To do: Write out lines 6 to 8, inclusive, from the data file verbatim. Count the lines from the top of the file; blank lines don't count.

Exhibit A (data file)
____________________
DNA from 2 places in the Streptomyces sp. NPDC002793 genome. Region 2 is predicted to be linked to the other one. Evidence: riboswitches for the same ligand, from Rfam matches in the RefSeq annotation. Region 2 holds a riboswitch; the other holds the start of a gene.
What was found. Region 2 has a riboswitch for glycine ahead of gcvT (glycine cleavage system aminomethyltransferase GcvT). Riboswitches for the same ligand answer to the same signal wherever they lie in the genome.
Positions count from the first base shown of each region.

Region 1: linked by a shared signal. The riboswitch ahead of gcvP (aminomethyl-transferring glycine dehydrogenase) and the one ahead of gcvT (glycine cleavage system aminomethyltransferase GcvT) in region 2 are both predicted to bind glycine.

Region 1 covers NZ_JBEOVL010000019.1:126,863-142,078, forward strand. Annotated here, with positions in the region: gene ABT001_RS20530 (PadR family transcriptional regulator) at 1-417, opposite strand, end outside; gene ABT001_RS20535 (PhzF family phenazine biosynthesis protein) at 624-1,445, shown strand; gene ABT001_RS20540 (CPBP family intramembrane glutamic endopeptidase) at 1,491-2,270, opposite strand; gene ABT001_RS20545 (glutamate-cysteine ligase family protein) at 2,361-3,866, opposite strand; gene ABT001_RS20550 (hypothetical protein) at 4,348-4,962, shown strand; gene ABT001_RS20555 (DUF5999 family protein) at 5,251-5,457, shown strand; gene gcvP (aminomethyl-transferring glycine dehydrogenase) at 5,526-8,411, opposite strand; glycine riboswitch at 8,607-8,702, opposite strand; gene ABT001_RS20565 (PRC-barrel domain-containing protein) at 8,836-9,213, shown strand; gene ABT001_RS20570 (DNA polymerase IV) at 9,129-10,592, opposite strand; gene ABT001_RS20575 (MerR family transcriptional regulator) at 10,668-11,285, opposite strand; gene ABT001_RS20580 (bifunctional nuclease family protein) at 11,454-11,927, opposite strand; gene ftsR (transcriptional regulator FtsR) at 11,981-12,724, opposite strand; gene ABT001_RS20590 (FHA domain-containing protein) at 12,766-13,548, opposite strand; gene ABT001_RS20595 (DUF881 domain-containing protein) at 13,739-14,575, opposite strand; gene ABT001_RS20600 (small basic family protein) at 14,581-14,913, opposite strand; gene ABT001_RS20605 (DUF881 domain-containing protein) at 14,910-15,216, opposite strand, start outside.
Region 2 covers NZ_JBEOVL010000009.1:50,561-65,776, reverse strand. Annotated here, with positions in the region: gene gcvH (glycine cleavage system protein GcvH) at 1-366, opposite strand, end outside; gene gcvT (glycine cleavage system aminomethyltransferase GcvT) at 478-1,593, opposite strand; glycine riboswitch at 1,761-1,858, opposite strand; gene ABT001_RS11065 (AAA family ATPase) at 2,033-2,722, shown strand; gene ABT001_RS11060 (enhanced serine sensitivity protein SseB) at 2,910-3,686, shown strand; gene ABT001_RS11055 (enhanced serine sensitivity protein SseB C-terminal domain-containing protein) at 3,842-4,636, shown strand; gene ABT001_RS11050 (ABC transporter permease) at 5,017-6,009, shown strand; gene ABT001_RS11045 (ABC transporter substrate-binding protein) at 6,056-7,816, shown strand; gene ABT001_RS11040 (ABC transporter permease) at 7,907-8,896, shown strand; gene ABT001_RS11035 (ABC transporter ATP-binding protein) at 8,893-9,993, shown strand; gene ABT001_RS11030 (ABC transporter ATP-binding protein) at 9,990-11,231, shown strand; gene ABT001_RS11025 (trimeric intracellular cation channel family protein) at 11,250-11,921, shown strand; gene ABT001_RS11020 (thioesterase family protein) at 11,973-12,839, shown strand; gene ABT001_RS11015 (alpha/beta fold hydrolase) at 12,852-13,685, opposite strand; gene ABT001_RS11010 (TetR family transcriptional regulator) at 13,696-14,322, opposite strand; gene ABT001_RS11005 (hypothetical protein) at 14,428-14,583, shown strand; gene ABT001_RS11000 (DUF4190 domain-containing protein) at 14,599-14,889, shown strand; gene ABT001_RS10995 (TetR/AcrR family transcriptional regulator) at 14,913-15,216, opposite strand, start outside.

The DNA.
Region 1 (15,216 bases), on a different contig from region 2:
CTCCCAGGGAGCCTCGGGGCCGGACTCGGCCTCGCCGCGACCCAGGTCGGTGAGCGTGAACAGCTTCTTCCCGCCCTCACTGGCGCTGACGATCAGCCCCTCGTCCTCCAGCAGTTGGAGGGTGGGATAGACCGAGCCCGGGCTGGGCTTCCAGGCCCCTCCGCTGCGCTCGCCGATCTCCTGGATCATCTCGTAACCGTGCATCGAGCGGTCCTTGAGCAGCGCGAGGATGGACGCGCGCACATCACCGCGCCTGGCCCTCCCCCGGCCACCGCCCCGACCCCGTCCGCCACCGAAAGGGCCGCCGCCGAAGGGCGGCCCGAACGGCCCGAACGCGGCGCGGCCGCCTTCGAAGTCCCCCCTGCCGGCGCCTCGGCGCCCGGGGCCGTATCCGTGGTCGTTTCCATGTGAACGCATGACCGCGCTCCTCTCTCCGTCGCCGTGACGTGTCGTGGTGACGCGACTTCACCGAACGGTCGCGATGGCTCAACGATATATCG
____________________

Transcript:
Region 2 covers NZ_JBEOVL010000009.1:50,561-65,776, reverse strand. Annotated here, with positions in the region: gene gcvH (glycine cleavage system protein GcvH) at 1-366, opposite strand, end outside; gene gcvT (glycine cleavage system aminomethyltransferase GcvT) at 478-1,593, opposite strand; glycine riboswitch at 1,761-1,858, opposite strand; gene ABT001_RS11065 (AAA family ATPase) at 2,033-2,722, shown strand; gene ABT001_RS11060 (enhanced serine sensitivity protein SseB) at 2,910-3,686, shown strand; gene ABT001_RS11055 (enhanced serine sensitivity protein SseB C-terminal domain-containing protein) at 3,842-4,636, shown strand; gene ABT001_RS11050 (ABC transporter permease) at 5,017-6,009, shown strand; gene ABT001_RS11045 (ABC transporter substrate-binding protein) at 6,056-7,816, shown strand; gene ABT001_RS11040 (ABC transporter permease) at 7,907-8,896, shown strand; gene ABT001_RS11035 (ABC transporter ATP-binding protein) at 8,893-9,993, shown strand; gene ABT001_RS11030 (ABC transporter ATP-binding protein) at 9,990-11,231, shown strand; gene ABT001_RS11025 (trimeric intracellular cation channel family protein) at 11,250-11,921, shown strand; gene ABT001_RS11020 (thioesterase family protein) at 11,973-12,839, shown strand; gene ABT001_RS11015 (alpha/beta fold hydrolase) at 12,852-13,685, opposite strand; gene ABT001_RS11010 (TetR family transcriptional regulator) at 13,696-14,322, opposite strand; gene ABT001_RS11005 (hypothetical protein) at 14,428-14,583, shown strand; gene ABT001_RS11000 (DUF4190 domain-containing protein) at 14,599-14,889, shown strand; gene ABT001_RS10995 (TetR/AcrR family transcriptional regulator) at 14,913-15,216, opposite strand, start outside.

The DNA.
Region 1 (15,216 bases), on a different contig from region 2: